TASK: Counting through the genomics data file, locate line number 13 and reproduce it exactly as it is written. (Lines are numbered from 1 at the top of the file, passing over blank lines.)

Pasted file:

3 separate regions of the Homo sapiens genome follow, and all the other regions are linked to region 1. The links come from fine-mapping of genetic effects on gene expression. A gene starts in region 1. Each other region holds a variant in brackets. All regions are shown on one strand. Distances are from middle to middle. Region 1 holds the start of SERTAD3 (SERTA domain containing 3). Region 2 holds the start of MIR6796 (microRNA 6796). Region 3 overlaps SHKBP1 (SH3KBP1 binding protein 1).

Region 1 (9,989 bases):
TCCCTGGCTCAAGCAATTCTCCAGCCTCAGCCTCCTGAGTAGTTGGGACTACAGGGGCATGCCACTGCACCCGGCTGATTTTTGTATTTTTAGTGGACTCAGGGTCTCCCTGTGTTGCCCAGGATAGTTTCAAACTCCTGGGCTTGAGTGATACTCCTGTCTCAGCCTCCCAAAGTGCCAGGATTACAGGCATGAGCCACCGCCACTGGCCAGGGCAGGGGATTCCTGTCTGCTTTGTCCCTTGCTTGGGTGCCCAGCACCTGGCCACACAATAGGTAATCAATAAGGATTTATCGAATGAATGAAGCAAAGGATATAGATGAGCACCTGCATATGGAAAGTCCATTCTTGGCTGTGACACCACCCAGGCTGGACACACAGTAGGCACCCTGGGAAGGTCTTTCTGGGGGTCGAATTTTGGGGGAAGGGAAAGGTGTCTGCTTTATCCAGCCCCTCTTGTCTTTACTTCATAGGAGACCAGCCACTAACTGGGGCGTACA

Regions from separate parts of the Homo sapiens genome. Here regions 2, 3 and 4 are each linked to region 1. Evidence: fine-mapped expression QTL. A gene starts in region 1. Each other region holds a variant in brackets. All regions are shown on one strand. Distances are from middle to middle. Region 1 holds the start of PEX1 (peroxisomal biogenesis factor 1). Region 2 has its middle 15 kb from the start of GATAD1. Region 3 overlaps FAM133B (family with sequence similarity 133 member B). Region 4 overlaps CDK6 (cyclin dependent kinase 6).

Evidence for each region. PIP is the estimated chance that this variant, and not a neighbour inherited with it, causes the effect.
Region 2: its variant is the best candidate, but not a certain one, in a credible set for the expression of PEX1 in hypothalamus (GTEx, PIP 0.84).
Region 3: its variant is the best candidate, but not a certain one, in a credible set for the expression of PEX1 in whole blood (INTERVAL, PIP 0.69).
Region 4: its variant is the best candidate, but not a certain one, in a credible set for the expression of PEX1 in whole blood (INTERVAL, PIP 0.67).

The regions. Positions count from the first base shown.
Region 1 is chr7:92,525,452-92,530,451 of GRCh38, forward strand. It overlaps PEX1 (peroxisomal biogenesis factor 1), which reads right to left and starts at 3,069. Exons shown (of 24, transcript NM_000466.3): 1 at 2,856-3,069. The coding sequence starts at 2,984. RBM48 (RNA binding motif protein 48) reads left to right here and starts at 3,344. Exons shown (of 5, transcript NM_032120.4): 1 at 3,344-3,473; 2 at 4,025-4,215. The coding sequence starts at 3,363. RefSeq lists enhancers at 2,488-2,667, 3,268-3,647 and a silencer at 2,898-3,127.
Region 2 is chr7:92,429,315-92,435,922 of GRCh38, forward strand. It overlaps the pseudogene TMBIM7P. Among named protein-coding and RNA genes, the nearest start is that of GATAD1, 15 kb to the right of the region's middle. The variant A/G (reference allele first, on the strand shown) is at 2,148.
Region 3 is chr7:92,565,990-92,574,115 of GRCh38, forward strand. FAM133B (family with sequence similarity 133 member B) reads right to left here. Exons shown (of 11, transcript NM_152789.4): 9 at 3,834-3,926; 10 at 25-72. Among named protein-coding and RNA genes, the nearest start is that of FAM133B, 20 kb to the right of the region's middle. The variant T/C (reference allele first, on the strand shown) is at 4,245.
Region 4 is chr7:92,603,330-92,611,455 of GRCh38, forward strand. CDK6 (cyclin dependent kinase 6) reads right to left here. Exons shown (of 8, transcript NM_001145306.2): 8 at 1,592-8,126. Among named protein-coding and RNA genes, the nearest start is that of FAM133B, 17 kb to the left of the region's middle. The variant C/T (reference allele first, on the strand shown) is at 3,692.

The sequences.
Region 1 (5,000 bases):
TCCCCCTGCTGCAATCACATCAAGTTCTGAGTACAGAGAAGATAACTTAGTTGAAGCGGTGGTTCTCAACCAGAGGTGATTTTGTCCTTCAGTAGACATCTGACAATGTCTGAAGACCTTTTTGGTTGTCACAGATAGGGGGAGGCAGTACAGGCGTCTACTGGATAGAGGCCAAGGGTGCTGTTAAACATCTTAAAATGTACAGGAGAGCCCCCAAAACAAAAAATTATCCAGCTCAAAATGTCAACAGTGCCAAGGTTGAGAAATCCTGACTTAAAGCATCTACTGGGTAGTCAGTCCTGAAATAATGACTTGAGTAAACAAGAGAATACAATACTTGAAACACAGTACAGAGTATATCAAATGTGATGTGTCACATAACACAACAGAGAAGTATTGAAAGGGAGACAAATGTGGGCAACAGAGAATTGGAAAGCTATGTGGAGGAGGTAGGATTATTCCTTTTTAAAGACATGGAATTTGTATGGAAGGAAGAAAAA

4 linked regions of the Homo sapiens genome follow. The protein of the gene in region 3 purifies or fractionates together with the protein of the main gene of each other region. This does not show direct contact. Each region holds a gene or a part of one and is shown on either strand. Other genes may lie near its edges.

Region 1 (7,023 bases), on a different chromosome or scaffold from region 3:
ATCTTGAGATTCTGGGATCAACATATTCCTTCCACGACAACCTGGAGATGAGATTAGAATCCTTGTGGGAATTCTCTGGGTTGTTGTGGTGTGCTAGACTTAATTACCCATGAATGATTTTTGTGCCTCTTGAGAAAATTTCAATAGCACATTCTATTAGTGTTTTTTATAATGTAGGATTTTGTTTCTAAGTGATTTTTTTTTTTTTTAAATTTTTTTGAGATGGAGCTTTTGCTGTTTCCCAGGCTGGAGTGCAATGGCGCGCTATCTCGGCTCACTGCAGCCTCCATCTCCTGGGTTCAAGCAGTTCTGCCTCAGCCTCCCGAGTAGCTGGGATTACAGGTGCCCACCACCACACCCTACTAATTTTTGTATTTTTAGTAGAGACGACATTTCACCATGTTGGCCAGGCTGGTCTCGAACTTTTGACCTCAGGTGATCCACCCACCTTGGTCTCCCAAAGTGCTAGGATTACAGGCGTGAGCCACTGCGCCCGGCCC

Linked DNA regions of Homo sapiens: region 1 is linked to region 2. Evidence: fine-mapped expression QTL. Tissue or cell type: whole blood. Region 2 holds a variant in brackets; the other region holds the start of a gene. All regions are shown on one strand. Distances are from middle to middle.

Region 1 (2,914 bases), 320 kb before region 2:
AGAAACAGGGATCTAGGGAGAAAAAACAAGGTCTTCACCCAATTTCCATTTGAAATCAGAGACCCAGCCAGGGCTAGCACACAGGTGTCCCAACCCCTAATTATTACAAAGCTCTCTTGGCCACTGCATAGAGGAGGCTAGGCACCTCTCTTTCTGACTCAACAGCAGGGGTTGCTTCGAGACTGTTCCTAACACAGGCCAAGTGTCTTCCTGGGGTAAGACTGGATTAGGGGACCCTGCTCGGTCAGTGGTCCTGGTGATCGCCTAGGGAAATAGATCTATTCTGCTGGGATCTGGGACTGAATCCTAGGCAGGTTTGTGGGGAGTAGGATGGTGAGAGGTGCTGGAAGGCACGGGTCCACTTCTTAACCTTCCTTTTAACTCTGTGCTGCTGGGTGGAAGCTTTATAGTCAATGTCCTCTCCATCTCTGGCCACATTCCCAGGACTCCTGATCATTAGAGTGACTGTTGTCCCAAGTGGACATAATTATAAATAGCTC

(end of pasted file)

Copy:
Region 4 is chr7:92,603,330-92,611,455 of GRCh38, forward strand. CDK6 (cyclin dependent kinase 6) reads right to left here. Exons shown (of 8, transcript NM_001145306.2): 8 at 1,592-8,126. Among named protein-coding and RNA genes, the nearest start is that of FAM133B, 17 kb to the left of the region's middle. The variant C/T (reference allele first, on the strand shown) is at 3,692.